Health Information Management

Tip of the week: Medicare change affects all consultation codes

APCs Insider, July 18, 2008

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As of January 1, under the OPPS final rule, CMS has assigned status indicator B to E/M codes representing consultations, which signifies a code that is not recognized by OPPS when submitted on an outpatient hospital Part B bill type. In other words, Medicare does not pay for the service represented by the HCPCS/CPT code under OPPS.

During 2007, Medicare indicated in the final rule that it might be unnecessary for hospitals to report consultation CPT codes if a new or established patient visit code accurately describes the service provided. Medicare requested input from providers by asking whether consultation codes were a useful measure of hospital resource use under OPPS. It also wanted to know, from a hospital perspective, how consultation visits differed from new and established patient visits.

Medicare?s real interest in considering whether consultation codes under OPPS should be separately payable with specific APCs was to identify additional ways to save money. Medicare stated:

We did not want to create an incentive for hospitals to bill a consultation code instead of a new or established patient code because we did not believe that consultation codes necessarily reflected different resource utilization than either new or established patient codes.

Accordingly, Medicare finalized a payment policy in 2007, whereby it assigned consultation codes to the same clinical APC as the established patient visit code for each level of service.

This year, Medicare took this payment approach one step further by changing the status indicator for all consultation codes to status indicator B, meaning that Medicare does not recognize the code under OPPS. Medicare also stated:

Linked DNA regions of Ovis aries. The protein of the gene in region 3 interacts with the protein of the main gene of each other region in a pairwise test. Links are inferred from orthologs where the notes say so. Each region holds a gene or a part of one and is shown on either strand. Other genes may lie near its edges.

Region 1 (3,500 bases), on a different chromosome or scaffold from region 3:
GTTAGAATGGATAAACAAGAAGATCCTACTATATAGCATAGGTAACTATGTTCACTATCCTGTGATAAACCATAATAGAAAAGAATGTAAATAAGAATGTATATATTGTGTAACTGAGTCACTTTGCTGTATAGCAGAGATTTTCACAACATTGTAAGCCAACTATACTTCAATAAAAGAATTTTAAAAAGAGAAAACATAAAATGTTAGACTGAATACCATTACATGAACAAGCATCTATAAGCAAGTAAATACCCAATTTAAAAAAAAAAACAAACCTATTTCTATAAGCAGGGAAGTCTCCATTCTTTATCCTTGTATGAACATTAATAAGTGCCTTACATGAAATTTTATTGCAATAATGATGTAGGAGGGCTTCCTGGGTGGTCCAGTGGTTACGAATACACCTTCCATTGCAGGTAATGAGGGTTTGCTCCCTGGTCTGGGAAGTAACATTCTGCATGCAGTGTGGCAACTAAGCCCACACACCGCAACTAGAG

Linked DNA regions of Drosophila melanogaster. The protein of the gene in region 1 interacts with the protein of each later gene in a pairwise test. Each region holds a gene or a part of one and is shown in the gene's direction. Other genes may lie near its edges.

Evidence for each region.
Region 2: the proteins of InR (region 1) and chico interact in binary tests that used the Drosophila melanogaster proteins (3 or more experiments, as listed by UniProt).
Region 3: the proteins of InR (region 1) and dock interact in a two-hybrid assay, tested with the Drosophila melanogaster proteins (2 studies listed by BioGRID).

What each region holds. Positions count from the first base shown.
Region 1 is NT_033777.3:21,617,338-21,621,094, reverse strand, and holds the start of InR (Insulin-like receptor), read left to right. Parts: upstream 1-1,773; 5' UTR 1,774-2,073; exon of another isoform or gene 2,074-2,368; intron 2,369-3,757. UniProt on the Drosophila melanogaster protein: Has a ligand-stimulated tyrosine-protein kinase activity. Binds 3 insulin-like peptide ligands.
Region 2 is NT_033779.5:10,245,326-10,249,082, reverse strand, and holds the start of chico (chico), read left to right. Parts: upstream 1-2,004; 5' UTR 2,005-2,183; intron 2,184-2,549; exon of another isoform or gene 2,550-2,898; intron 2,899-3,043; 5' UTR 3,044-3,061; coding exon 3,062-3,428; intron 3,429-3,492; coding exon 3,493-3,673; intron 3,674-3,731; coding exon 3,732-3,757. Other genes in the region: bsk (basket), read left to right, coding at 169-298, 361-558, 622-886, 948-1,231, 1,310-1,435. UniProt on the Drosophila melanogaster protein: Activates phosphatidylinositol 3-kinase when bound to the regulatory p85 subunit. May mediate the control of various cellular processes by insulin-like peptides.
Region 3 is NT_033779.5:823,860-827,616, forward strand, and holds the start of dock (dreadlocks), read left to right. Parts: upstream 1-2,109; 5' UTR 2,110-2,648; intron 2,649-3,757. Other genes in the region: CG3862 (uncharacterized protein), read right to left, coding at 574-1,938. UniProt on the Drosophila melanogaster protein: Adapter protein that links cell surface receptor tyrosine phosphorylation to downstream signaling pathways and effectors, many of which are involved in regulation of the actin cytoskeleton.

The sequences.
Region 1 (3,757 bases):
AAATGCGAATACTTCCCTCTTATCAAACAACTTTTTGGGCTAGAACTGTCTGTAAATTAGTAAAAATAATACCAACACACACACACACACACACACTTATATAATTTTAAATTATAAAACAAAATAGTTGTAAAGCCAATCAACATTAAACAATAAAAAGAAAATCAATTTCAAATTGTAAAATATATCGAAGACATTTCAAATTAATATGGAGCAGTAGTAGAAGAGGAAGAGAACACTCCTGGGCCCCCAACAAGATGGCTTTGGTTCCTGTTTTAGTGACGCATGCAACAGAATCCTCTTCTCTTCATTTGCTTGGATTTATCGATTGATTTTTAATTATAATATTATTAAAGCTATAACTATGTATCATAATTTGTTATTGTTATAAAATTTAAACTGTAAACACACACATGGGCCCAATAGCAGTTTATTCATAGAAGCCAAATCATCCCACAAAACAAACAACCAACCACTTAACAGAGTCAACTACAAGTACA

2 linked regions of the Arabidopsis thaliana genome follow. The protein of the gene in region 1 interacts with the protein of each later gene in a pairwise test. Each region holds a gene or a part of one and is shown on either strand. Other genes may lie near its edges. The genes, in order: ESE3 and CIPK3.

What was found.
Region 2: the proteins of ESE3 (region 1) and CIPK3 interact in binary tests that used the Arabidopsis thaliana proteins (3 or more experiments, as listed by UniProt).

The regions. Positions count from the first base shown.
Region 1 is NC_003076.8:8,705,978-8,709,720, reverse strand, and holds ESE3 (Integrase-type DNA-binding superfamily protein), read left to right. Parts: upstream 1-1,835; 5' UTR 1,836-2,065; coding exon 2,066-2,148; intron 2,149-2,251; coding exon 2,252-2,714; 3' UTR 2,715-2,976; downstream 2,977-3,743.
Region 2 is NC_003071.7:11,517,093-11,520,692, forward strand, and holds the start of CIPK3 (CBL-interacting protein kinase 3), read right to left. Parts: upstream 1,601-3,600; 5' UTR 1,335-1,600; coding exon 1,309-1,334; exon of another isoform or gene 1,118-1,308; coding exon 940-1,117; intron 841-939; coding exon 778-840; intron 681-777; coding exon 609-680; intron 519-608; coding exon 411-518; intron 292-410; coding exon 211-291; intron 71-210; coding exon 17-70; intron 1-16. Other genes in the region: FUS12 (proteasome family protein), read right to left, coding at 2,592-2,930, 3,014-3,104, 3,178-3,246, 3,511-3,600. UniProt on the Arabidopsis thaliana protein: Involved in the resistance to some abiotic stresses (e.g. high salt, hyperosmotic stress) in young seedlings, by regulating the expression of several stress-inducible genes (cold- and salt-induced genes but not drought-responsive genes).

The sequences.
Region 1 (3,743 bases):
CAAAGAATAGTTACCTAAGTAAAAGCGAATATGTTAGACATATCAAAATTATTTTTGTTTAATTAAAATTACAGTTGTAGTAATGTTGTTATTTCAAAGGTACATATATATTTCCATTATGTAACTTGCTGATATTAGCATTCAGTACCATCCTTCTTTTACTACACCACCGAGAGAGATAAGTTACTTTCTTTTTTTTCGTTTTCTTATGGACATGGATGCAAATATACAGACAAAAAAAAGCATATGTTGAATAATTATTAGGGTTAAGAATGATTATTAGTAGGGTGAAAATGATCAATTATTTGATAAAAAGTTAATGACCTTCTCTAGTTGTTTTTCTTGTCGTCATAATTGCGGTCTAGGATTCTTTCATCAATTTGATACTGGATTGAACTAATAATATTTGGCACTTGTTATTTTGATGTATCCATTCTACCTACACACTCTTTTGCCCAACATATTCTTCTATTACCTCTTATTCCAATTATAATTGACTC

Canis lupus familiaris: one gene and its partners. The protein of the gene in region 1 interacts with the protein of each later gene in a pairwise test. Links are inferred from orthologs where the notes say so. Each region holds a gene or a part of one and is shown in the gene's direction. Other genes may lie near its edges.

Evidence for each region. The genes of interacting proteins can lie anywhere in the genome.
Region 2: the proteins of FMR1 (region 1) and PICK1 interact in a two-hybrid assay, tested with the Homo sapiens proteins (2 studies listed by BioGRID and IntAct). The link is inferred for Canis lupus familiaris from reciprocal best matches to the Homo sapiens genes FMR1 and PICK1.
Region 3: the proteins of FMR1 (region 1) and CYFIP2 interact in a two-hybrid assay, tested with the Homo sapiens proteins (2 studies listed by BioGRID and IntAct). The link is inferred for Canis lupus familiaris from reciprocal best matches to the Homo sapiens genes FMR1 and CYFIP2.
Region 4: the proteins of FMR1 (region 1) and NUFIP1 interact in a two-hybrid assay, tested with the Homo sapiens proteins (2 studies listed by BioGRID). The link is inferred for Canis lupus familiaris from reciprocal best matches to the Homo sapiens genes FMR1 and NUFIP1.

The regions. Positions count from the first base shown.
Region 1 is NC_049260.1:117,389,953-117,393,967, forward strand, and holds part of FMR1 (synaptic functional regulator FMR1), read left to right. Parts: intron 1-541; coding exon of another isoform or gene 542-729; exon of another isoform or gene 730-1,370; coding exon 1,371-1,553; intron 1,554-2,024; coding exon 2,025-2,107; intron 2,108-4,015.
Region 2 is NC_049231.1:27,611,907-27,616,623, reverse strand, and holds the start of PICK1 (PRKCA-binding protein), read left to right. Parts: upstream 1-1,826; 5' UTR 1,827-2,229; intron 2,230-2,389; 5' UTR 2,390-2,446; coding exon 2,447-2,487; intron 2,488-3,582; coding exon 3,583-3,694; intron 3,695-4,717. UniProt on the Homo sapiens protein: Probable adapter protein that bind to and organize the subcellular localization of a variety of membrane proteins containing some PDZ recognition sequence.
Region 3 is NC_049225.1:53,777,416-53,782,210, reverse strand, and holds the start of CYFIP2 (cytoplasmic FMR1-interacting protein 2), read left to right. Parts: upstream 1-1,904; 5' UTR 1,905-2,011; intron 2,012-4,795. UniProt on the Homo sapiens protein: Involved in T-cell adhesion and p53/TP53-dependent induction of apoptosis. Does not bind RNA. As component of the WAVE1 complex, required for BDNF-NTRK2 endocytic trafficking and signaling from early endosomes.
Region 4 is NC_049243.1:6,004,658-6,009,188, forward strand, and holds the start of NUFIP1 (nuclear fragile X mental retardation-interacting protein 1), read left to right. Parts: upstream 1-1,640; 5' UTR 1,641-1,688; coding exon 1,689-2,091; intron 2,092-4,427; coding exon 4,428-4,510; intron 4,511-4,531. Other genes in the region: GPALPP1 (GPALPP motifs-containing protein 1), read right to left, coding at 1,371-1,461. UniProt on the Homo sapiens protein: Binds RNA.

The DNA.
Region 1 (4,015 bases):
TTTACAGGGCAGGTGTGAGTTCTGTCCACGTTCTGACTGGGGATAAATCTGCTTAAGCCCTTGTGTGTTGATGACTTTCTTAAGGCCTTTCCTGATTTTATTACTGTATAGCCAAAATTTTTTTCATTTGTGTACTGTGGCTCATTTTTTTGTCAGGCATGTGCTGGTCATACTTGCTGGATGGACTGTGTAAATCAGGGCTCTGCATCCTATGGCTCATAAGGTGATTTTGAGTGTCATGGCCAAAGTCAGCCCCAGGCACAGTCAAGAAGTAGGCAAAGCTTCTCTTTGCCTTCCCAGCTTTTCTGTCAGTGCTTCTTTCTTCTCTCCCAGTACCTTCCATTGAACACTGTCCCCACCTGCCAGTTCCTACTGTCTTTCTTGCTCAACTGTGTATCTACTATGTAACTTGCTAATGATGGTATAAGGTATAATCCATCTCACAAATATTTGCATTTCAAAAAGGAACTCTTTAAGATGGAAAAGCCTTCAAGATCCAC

We do not believe consultation codes are a useful or necessary indicator of hospital resources under the OPPS. In addition, if consultation services were more resource intensive than established patient visits of the same level, our proposal would permit hospitals to factor this into their internal hospital guidelines that would determine the appropriate level of established visit to report.
For a discussion of E/M consultation codes in the final rule, visit the CMS Web site at www.cms.hhs.gov/quarterlyproviderupdates/downloads/cms1392fc.pdf and see pp. 216?217. It is feasible for a physician to bill an E/M consultation code for professional services while the facility simultaneously bills a new or established E/M visit code.

Medicare may reconsider whether it should distinguish between new and established facility patients from a reimbursement perspective.

(This tip was borrowed from the July issue of APC Answer Letter. To view the entire article, click here.)



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